But what we learn from this conversation is that when Eve began to talk to the snake, her life began a downward spiral. Up to that moment, things were good for her. She was God’s original woman, living in the peace and plenty of a beautiful garden, no fear, no doubts, no shame, and no bra and girdle! Then she talked with the snake. The first jewel of wisdom we learn is: Don’t talk to snakes. There are always people whose very nature is to deceive you, make you doubt your best mind, and make choices that are not in your best interest. Mark Twain once said, “Keep away from people who try to belittle your ambitions. Small people always do that, but the really great make you feel that you, too, can become great.”
Our lives in some form or fashion offer us the beauty, serenity, and comfort of a garden—and then we allow snake-like folk to influence our minds. We allow toxic thoughts to enter into our peaceful world through conversations, suggestions, and so-called advice. We can’t afford to talk to snakes. Snakes are people who are dangerous, deadly, and deliberately deceptive. They want only to direct our downfall, annihilate our achievements, and obliterate our accomplishments. We cannot afford to commune with these conspirators, ponder their thoughts, consider their suggestions, or listen to their lies. A snake-like person is a bitter person. These are usually small-minded people who only get joy out of blocking someone else’s progressive life. If they cannot be stars of the show, then there can be no show. If they cannot get what they want, they hate to see anyone else fulfilled and unfortunately will seek to make your life miserable. You know the old adage: “Misery loves company.” The result of such encounters is always a breakdown in our spirits, our growth, and our self-worth. But you have help closer than you think—your Inner Eve.
It is possible to have strong and healthy self-esteem when we are aware of our Inner Eve. Taking an honest look at ourselves is often the best way to evaluate who we are, where we are, and where we want to go. Ask yourself, What do I want? We need a way of handling the little day-to-day setbacks to our sense of security and significance. It all starts with our thinking. We have to retrain ourselves to think of what is true about me. Our spirits are very fragile, easy to break, but not impossible to repair. Low self-esteem makes us our own worst enemy.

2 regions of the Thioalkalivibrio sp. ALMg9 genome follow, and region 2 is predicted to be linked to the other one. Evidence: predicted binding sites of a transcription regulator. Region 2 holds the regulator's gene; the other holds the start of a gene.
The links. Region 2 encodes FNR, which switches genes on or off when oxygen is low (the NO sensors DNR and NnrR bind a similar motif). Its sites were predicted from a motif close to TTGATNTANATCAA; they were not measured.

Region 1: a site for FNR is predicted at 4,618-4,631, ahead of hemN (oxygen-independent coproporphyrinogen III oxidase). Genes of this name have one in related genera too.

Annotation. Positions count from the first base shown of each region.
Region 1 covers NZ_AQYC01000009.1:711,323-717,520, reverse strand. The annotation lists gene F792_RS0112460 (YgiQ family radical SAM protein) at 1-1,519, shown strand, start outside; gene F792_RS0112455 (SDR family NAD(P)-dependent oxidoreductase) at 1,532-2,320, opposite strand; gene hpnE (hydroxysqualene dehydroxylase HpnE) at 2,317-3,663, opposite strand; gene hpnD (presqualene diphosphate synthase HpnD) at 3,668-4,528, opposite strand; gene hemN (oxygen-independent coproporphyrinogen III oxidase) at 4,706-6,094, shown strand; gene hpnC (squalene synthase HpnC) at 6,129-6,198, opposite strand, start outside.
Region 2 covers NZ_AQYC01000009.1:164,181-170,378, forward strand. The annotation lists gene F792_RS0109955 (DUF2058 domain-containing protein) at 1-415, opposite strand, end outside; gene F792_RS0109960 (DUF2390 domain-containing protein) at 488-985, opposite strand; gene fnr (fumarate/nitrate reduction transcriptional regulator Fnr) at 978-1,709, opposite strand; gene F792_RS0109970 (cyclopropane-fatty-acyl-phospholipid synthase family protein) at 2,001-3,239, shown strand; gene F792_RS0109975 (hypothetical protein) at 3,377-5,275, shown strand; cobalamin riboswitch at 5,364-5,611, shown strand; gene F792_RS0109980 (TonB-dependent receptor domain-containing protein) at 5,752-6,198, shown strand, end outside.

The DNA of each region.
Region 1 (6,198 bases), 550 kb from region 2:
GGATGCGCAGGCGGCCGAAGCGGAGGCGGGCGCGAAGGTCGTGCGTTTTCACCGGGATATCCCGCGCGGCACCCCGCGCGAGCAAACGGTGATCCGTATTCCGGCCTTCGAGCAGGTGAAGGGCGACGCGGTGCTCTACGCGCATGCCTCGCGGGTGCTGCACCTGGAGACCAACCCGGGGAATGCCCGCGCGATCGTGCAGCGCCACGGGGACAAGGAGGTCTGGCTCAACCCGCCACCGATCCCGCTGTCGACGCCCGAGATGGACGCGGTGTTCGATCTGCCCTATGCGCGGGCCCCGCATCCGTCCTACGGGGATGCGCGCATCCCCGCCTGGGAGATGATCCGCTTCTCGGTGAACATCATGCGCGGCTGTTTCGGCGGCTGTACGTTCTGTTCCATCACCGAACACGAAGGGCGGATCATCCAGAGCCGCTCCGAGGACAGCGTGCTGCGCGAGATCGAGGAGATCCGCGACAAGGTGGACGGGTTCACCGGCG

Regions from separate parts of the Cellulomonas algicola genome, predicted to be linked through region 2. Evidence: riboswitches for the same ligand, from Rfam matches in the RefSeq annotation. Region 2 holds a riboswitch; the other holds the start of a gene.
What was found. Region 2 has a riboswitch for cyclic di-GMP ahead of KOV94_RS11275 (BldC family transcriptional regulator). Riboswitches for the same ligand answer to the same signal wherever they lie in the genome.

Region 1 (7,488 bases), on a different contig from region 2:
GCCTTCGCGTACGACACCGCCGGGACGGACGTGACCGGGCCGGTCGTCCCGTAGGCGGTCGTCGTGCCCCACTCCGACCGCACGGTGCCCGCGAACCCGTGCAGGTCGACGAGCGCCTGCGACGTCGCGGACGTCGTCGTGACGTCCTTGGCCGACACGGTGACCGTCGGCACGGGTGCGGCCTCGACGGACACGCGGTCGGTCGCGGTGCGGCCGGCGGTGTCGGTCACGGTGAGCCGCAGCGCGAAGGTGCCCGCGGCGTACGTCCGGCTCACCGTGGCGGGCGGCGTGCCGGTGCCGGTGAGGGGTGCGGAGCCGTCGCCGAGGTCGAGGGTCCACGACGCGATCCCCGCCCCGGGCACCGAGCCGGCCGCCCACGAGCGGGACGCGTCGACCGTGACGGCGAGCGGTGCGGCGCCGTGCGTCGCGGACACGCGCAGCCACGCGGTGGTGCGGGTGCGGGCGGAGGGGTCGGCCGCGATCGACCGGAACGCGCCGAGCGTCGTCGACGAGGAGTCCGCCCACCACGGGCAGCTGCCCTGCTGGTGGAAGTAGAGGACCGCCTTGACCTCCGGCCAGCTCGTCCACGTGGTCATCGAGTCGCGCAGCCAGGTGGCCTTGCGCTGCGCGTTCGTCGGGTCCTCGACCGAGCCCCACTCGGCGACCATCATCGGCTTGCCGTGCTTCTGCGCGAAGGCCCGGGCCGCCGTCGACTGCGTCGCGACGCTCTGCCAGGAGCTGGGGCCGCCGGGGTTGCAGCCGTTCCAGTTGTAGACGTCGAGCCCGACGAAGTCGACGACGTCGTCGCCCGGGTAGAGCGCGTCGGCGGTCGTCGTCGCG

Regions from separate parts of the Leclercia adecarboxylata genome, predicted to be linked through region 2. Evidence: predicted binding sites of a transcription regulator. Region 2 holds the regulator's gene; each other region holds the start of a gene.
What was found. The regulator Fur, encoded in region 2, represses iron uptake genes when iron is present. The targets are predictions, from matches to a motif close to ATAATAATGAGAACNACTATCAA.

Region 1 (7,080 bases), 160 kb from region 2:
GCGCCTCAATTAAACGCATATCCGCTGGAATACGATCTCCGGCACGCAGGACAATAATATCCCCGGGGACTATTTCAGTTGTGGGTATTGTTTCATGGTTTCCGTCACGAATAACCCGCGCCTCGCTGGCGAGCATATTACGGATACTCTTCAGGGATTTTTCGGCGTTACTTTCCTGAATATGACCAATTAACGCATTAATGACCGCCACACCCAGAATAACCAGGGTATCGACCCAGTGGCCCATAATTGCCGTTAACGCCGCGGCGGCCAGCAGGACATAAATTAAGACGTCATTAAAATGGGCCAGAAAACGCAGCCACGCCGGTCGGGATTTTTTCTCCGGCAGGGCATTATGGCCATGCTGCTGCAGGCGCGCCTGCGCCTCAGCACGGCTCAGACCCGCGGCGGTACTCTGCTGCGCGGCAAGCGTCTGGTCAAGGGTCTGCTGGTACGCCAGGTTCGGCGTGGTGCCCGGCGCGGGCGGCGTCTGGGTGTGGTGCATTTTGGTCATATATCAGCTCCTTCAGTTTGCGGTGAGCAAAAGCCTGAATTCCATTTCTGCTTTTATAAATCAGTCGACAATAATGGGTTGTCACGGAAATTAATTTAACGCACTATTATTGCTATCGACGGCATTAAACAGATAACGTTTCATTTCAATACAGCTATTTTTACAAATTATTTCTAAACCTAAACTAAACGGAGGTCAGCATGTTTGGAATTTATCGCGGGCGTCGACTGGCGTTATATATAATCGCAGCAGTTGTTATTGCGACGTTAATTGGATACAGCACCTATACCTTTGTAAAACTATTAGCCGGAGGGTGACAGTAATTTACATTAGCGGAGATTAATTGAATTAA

The most basic need all of us have is for a sense of personal worth. Our sense of personal worth is based on the security of knowing we are loved and accepted for who we are, regardless of what we do. In addition, our personal worth is hinged on our significance in this world: having meaning or purpose in our lives, and knowing that we are good at what we do in life. The formation of this sense of fundamental value begins in our childhood. Unfortunately, it can be affected by many things—constant ridicule, harsh words, unloving actions. All tear away at a child’s sense of value, resulting in an adult’s insecurity about herself.
To this very day, my mother cannot ask me, “What did you eat for dinner?” without me cringing. I have been fighting a battle with my weight since I was five years old. I remember Momma taking me to the doctor’s office, where the two of them talked about my weight and what to do. Each morning I woke up to half a grapefruit, a boiled egg, and a dry piece of toast, or sometimes cereal and skim milk. But thank God for Sunday! Momma worked on Sundays, and our babysitter, Mrs. Phillips, cooked grits, scrambled eggs, and bacon for breakfast. Momma made special desserts on Monday, her day off from work. So we could always look forward to a chocolate cake, bread pudding, or rice pudding on Monday after school. Food became an issue early in my life.
From the Trade Paperback edition.